The main scope of this study was to develop a new topical delivery system of LX using nansopnges as colloidal carriers suitable for such delivery. The colloidal properties of developed nanosponge formulations were investigated. Percentage entrapment efficiency values ensured that an efficient amount of LX was entrapped in the nanosponges. Particle size estimation confirmed that prepared nanosponges were in the nano-sized range with a polydispersity index of<1. The mean particle size of nanosponges was directly influenced by the drug: EC proportion. This may be attributed to the higher drug content and the lower amount of polymer available per nanosponge for encapsulation. Consequently, the thickness of the polymer wall is reduced and nanosponges are smaller [27]. The increase of EC ratio by 4 folds in LS4 led to a significant increase of particle size at p<0.001 and this can be explained by the thick polymer arrangement caused by the polymer proportion increase. The high viscosity prevents the breaking of the emulsion into smaller droplets. Therefore, nanosponges with larger particle size are formed [28, 29]. On the other hand, the low concentration of the EC increases the diffusion of dichloromethane (internal phase) into the aqueous solution (external phase), decreasing time needed to form droplets and thus reducing the particle size [13]. Moreover, increased particle size with increasing PVA proportion may be attributed to frothing, which leads to aggregates formation [15]. SEM micrographs revealed that the prepared nanosponges had a uniform round shape with a spongy structure and smooth surface. The fine holes present on nanosponge surface could be related to the diffusion of dichloromethane from the surface of the nanoparticles during the preparation phase [29, 30]. In vitro release showed that LX's release from its solution was slow after 6 h and this may be attributed to its low solubility [31]. Nanosponge formulations improved LX release by several folds and this could be attributed to the disruption and diffusion of LX from the external surface of nanosponges at initial stage followed by a slow and sustained release of LX during 6 h [32]. Increasing PVA concentration significantly reduced the amount of LX released [27]. Such decrease could be explained by an increase in the thickness of the nanosponges’ matrix as a result of increasing polymer concentration [33]. Increased thickness of nanosponge wall resulted in an extended diffusional way and thus, decreased LX release rates [13]. LS1 showed higher release after 6 h due to having the smallest particle size (545.5±1.19 nm), which was likely provided a large surface area for drug release, so it was selected for further study. It was noticed that the dissolution rate of nanosponges is extraordinarily affected by their surface area, porosity and particle size distribution [33]. Additionally, the drug release may be affected by the size of nansopnge holes that carry drug molecules [34]. The in vitro release kinetic data indicated anomalous non-fickian diffusion suggesting that release was controlled by a combination of diffusion and polymer relaxation. These results clarified that the drug release was controlled by the rate of solvent penetration into a non-swellable water-insoluble polymer such as ethylcellulose which controls drug release through the micropores present in their framework structure [35].

The physicochemical evaluation of LX nanosponge loaded hydrogels showed that hydrogels possessed both acceptable drug content and pH for topical application. Sample consistency is a significant parameter for topical formulations as it has to be applied in thin layers to the skin. It is, therefore beneficial to formulate a non-Newtonian flow system due to its low flow resistance when used under elevated shear circumstances [29]. The hydrogel samples were found to be non-Newtonian and shear-thinning liquids. It means that the viscosity decreased by increasing the shear rate. G3 (CMC-Na 2%), showed a higher viscosity than other hydrogels indicating lower spreadability.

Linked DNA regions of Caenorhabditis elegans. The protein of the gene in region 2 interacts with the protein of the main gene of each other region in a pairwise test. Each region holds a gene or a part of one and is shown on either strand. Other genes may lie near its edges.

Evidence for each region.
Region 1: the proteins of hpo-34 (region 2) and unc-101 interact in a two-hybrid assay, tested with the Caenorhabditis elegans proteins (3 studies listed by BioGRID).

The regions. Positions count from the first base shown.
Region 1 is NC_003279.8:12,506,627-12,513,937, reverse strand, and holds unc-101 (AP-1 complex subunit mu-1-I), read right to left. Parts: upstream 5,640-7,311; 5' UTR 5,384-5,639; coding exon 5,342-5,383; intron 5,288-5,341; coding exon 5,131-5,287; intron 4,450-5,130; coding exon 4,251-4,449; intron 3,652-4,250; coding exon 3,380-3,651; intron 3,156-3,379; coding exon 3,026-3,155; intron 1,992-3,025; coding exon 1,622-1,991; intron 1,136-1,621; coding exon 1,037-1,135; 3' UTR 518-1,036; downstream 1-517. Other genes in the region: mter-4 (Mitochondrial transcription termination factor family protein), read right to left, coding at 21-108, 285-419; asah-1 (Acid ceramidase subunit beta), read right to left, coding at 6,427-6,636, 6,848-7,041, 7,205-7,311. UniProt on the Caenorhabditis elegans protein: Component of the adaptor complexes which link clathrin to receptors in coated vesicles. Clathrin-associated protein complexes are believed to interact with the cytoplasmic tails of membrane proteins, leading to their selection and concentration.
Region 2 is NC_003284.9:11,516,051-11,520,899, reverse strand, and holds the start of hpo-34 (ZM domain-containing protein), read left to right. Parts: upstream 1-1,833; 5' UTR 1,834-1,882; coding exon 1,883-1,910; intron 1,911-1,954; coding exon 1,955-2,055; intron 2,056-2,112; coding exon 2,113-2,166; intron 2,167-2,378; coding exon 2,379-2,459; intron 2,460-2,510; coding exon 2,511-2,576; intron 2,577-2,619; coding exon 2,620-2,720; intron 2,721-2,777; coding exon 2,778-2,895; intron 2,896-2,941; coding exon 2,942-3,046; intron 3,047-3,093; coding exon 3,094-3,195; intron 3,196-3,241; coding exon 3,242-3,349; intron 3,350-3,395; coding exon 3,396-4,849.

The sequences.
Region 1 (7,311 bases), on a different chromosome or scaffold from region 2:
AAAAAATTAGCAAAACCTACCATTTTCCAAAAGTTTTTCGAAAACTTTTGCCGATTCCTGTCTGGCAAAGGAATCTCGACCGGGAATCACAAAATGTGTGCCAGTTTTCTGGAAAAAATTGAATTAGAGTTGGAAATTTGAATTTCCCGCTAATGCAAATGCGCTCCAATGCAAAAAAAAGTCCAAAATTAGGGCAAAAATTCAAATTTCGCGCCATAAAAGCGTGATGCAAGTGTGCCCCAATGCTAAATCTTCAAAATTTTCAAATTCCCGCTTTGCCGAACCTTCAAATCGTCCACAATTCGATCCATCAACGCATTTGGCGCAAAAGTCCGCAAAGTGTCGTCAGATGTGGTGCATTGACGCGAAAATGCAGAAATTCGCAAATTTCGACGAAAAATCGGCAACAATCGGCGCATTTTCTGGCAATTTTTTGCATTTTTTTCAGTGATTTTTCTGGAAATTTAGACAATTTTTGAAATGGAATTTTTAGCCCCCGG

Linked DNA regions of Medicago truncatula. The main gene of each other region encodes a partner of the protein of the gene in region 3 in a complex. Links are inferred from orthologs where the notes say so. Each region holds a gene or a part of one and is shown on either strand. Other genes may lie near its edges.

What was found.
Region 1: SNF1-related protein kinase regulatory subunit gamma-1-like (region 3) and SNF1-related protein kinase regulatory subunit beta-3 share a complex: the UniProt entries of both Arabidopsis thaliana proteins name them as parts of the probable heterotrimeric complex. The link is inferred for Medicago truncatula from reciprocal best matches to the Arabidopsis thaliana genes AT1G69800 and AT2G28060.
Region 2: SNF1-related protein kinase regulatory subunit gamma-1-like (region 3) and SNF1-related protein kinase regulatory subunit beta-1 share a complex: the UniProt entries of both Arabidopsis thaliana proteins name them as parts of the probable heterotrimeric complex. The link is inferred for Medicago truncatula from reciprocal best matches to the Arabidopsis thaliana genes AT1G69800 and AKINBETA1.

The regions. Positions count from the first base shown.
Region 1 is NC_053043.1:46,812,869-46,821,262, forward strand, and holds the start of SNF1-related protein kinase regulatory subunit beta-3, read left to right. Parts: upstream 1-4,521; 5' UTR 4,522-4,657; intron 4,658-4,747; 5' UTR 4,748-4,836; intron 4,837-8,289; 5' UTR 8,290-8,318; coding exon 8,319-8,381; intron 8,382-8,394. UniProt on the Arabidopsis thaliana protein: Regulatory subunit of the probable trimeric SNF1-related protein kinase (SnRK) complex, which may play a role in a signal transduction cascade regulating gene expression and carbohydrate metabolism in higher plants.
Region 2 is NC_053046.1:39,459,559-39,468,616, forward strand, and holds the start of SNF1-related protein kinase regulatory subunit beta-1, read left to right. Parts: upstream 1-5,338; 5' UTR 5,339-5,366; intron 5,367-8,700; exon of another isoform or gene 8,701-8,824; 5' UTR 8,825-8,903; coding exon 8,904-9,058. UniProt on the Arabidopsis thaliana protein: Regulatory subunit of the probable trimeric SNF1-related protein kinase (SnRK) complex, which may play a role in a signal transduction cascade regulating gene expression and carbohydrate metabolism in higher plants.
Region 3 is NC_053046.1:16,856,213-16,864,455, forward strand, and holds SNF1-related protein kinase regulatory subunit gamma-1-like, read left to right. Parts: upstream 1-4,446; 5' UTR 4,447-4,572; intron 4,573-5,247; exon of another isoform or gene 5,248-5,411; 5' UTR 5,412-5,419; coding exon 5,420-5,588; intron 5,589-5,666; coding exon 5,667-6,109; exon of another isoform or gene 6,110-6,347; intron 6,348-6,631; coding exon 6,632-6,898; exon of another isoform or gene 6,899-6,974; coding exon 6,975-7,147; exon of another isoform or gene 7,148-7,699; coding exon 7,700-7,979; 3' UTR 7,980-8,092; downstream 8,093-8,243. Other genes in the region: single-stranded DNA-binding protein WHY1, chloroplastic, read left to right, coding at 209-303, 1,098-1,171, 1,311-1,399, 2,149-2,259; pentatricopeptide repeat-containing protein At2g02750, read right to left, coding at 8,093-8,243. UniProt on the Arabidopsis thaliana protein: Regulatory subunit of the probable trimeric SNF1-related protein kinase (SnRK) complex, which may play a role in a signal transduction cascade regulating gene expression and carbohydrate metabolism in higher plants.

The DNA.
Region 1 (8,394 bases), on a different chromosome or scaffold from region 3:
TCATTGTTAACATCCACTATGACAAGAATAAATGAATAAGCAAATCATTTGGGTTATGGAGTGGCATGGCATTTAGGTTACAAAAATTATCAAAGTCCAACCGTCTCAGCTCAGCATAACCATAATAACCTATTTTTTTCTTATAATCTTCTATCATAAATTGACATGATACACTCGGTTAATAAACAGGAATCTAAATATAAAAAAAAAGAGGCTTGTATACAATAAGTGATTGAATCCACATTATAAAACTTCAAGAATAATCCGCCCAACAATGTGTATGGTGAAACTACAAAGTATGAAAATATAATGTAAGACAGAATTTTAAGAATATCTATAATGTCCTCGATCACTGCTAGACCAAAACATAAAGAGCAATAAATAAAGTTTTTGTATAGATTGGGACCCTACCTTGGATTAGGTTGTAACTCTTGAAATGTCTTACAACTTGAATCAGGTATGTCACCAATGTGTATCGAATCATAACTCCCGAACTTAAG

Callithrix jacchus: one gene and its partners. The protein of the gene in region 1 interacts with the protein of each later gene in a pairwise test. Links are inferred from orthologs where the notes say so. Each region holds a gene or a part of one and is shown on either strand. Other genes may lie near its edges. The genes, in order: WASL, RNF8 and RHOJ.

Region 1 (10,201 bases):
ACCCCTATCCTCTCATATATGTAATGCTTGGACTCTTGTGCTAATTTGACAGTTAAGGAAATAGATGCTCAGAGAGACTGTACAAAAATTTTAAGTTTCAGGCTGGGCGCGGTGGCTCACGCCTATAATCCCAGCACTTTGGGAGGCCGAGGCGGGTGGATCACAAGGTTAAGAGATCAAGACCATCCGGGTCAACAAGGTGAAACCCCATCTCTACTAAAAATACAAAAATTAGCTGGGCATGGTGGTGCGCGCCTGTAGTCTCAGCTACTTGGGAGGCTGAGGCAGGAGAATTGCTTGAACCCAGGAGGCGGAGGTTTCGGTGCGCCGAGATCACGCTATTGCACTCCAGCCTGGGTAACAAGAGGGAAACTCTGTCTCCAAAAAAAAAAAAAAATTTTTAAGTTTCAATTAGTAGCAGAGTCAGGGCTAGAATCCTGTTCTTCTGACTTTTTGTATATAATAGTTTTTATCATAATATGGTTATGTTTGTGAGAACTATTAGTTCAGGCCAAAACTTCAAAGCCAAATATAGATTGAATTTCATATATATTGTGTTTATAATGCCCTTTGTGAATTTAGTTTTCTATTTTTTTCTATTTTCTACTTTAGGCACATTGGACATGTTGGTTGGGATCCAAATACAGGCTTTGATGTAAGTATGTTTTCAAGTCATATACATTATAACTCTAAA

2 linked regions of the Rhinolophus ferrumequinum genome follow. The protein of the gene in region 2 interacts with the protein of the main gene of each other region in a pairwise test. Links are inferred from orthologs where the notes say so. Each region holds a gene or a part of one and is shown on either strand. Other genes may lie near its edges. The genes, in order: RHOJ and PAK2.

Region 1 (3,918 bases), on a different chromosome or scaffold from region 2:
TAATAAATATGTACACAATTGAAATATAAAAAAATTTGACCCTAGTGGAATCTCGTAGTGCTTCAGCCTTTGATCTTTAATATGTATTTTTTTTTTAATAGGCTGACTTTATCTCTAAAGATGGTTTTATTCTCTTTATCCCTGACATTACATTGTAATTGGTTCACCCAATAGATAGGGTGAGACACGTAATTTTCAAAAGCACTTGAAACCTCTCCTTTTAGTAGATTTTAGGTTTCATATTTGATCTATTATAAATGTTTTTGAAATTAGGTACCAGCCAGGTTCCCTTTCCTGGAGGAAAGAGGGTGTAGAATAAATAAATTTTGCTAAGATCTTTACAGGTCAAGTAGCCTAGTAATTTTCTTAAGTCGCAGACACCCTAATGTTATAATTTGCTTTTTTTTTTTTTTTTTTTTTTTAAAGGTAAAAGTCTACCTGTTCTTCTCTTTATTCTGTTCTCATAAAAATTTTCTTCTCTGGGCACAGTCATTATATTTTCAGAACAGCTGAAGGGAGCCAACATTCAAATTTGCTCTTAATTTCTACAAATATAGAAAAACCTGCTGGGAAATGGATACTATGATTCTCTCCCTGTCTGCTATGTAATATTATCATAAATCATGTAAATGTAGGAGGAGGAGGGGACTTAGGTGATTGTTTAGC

Developed nanogels revealed an enhanced release pattern compared to nanosponge formulations. This may be attributed to the penetration enhancement ability of propylene glycol incorporated in the nanogel formulations [36]. Moreover, it was found that G1 formulation released higher LX amount compared to G2 and G3 and this may be attributed to increased viscosity associated with increasing CMC-Na concentration as confirmed by the viscosity measurements [37]. Furthermore, the release pattern of developed nanogels exhibited Fickian transport according to Korsmeyer-Peppa's release model, which means that release always associated with diffusion mechanism while G0 exhibited non-Fickian transport.

Furthermore, the Draize test revealed that the developed formulation was non-irritant to the skin, indicating its safe application. Anti-inflammatory assessment is based on the formulation’s efficacy to inhibit the edema generated in hind paw after Carrageenan treatment. Maximum % edema inhibition of developed nanogel formulation was observed after 5 h which indicate controlled and sustained anti-inflammatory response. After 6 h, plain LX gel (control group) showed low % edema inhibition compared to developed formulation. Developed nanogel produced significant enhancement anti-inflammatory activity compared to the control group for 6 h. Moreover, it can be observed that the anti-inflammatory effects of G0 and G1 are correlated to the in vitro release results. For example, G1 showed a LX release of 50.78% and generated 66.63% edema inhibition at 3 h. G0 released 32.82% of LX and generated only 42.11% edema inhibition at the same time. Furthermore, G1 produced the maximum edema inhibition at 5 h (92.91%) in correlation with 69.25% of LX released achieving a controlled anti-inflammatory response [38]. The findings support that nanosponges improved skin permeation and consequently enhanced the anti-inflammatory response [39].


Lornoxicam was efficiently encapsulated in EC nanosponge (drug: EC: PVA 0.5:1:1) using the emulsion solvent evaporation technique, followed by its incorporation into CMC-Na hydrogel. Formulated nanosponges possessed appropriate particle size with a sponge-like structure that was preserved within the colloidal gel. Nanosponge-based hydrogels improved and controlled LX release for 6 h compared to control. The developed formulation showed no irritation effect on rat skin. Furthermore, formulated nanosponges demonstrated in vivo anti-inflammatory response that reached its maximum in 5 h indicating improved and controlled effect of the topical application for six hours. It could be inferred that EC based nanosponges would be an efficient nanocarrier for the dermal delivery of LX.




All the author have contributed equally.


The authors declare no conflict of interest.